Blank bank managers

On Wednesday, the Financial Times ran a story on the difficulty that small Spanish companies were still having getting bank finance, the article then morphed itself into a broader banking debate on the disappearance of the traditional bank manager. Those who watched Dad's army many years ago, will remember the bustling Captain Mainwaring, bank manager by day, home guard by night. A bank manager in those days would have known every customer who banked with him. If the customer wanted to borrow money, the manager would already know how likely the customer was to pay it back. The bank manager would have been plying his trade for many years, he would know the right questions to ask, he would know the customer’s personal circumstances and assess the risk accordingly. 

I sometimes refer to my father in my blogs, who started out life as a bank clerk in Dawlish, South Devon, before ultimately becoming Chairman of Schroder PLC. He often expresses the views that one of the problems with banks today is they are no longer run by bankers. He was recently invited to meet a representative of his local HSBC branch. He did so, I imagine, more out of curiosity than a desire to discuss any financial promotions they may wish to entice him with. The meeting started and true to form my father was asked about his investment policy. My father replied whether the man behind the desk knew anything of my father's background, the reply was unsurprisingly no. My father has banked with HSBC for over 40 years, and the clerk who met him said that all he had was a blank sheet of paper. How could he possibly be in a position to advise my father, or to judge my fathers circumstances?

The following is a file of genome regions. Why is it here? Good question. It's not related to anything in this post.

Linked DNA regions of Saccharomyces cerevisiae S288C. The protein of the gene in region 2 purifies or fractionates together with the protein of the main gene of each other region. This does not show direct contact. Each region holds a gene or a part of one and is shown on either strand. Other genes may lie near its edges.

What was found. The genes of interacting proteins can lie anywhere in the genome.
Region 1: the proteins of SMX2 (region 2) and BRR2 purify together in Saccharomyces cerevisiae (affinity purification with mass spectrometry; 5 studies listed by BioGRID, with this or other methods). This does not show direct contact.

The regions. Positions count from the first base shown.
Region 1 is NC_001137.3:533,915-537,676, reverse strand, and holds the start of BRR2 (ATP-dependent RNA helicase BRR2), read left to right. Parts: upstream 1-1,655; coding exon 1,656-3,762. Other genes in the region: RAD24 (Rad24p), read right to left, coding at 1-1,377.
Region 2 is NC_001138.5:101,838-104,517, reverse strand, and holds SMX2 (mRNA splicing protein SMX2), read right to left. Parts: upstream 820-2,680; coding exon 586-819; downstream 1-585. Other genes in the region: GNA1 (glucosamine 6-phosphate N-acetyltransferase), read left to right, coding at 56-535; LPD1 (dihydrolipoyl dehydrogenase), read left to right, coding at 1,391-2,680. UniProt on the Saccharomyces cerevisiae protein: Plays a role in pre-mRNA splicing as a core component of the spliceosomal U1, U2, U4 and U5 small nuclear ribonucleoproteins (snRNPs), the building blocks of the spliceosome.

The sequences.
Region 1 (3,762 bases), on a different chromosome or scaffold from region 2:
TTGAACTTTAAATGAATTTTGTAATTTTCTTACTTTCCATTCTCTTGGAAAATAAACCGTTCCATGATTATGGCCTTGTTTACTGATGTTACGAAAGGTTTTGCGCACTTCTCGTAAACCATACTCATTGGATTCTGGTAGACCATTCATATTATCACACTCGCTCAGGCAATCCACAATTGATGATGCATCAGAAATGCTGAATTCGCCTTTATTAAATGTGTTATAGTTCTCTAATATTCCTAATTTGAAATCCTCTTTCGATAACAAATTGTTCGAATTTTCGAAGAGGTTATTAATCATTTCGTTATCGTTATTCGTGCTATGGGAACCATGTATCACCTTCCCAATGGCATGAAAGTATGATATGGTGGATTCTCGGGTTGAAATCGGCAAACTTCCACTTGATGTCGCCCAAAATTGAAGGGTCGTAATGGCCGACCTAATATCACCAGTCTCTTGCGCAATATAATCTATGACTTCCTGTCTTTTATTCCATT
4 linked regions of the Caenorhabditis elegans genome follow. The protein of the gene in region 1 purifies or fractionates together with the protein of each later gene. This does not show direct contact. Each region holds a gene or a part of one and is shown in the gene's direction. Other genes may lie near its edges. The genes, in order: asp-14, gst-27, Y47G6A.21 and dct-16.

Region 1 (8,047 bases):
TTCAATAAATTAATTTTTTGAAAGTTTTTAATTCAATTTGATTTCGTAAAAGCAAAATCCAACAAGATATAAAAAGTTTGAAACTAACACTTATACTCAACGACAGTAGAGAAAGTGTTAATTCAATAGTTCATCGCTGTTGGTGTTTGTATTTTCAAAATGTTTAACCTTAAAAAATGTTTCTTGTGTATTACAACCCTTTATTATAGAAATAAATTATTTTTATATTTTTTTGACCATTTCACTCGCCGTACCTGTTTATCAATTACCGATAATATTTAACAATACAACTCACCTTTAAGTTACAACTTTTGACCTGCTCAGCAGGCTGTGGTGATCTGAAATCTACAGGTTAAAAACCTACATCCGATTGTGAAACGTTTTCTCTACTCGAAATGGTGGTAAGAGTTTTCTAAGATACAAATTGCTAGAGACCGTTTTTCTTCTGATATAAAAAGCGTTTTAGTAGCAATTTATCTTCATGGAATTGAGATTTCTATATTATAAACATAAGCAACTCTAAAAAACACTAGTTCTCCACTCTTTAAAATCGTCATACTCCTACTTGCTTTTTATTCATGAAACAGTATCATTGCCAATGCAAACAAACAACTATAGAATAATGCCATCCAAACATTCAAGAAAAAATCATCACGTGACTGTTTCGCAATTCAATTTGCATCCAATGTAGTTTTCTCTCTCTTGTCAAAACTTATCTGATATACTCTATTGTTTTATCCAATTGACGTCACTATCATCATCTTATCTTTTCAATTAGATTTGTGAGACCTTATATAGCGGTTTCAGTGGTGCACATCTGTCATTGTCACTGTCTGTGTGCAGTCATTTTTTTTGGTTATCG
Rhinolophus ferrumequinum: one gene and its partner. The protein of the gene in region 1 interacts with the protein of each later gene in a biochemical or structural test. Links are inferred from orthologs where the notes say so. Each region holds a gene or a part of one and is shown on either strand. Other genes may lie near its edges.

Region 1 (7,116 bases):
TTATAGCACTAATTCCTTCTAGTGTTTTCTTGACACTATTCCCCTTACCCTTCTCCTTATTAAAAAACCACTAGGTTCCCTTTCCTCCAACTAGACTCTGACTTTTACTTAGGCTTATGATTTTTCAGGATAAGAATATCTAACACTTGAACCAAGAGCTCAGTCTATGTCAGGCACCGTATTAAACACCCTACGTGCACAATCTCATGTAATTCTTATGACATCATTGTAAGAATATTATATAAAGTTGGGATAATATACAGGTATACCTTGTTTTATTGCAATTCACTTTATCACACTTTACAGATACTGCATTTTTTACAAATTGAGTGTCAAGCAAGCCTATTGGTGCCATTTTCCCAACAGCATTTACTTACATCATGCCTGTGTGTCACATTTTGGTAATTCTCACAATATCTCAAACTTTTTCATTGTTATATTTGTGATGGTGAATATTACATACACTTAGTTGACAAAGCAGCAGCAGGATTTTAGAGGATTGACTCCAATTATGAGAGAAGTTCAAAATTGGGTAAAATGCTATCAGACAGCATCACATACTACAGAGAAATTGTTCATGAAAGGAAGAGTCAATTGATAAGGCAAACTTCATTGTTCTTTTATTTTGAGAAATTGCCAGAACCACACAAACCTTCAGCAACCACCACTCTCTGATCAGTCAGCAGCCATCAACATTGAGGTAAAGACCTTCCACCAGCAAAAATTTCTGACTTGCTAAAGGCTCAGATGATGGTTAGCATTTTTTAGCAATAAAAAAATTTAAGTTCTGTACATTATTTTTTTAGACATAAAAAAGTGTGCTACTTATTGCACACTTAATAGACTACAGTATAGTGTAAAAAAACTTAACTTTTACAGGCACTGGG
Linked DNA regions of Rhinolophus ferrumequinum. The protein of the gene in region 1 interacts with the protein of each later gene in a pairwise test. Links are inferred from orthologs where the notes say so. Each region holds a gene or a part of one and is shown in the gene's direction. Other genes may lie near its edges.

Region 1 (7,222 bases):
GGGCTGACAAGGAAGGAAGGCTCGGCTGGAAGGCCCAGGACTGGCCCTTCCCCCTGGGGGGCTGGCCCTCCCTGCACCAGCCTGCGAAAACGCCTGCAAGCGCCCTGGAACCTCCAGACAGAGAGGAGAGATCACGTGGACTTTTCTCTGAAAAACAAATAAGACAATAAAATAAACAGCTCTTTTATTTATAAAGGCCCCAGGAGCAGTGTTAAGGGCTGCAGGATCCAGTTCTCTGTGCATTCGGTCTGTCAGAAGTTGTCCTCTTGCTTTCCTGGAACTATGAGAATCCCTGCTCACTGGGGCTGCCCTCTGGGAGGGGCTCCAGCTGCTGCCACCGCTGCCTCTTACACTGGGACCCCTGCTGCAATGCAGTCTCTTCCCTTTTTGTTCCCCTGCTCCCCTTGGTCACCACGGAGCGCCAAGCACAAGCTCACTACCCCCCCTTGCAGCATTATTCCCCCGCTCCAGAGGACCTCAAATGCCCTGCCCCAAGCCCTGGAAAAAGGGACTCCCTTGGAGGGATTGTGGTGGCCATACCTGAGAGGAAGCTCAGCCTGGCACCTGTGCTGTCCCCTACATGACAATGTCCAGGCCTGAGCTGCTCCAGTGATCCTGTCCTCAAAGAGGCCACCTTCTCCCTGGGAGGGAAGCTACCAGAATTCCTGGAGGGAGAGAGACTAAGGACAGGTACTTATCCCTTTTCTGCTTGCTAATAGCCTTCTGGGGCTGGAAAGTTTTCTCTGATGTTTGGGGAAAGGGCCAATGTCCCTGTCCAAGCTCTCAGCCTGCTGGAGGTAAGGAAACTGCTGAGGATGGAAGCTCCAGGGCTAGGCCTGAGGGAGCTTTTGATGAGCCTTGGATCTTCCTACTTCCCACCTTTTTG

Are banks too big to fail or are they too big to manage their customers? Banks lending too much during the good times only to be forced to rein that in during the bad times is not a new phenomenon. Perceived wisdom is that a lot of the problems that resulted in 2007 recession, were caused by banks lending inappropriately. I venture to suggest the problems were not only related to avarice but also banks not fully knowing the customer.

The world of finance is bloated with “risk managers” and the world has never felt riskier. When I started out life as a trader in the equity market, there was one risk manager: the head of trading. He intuitively knew, due to his years of experience, a good risk or a bad one. 

How can you judge a risk if you don't know the person in detail who is taking the risk on? Most business people I know would not dream of doing business with someone they did not know. As internet banking continues to develop the high street banks will probably continue to fade from our high street. That in my view can only continue to widen the gap between the bank and the customer. That widening gap will lead to greater mistrust between the two parties that can only lead to more inefficiency when it comes to bank lending. Those that maybe should get a loan won't, and vice-versa.

Posted on February 21, 2014 .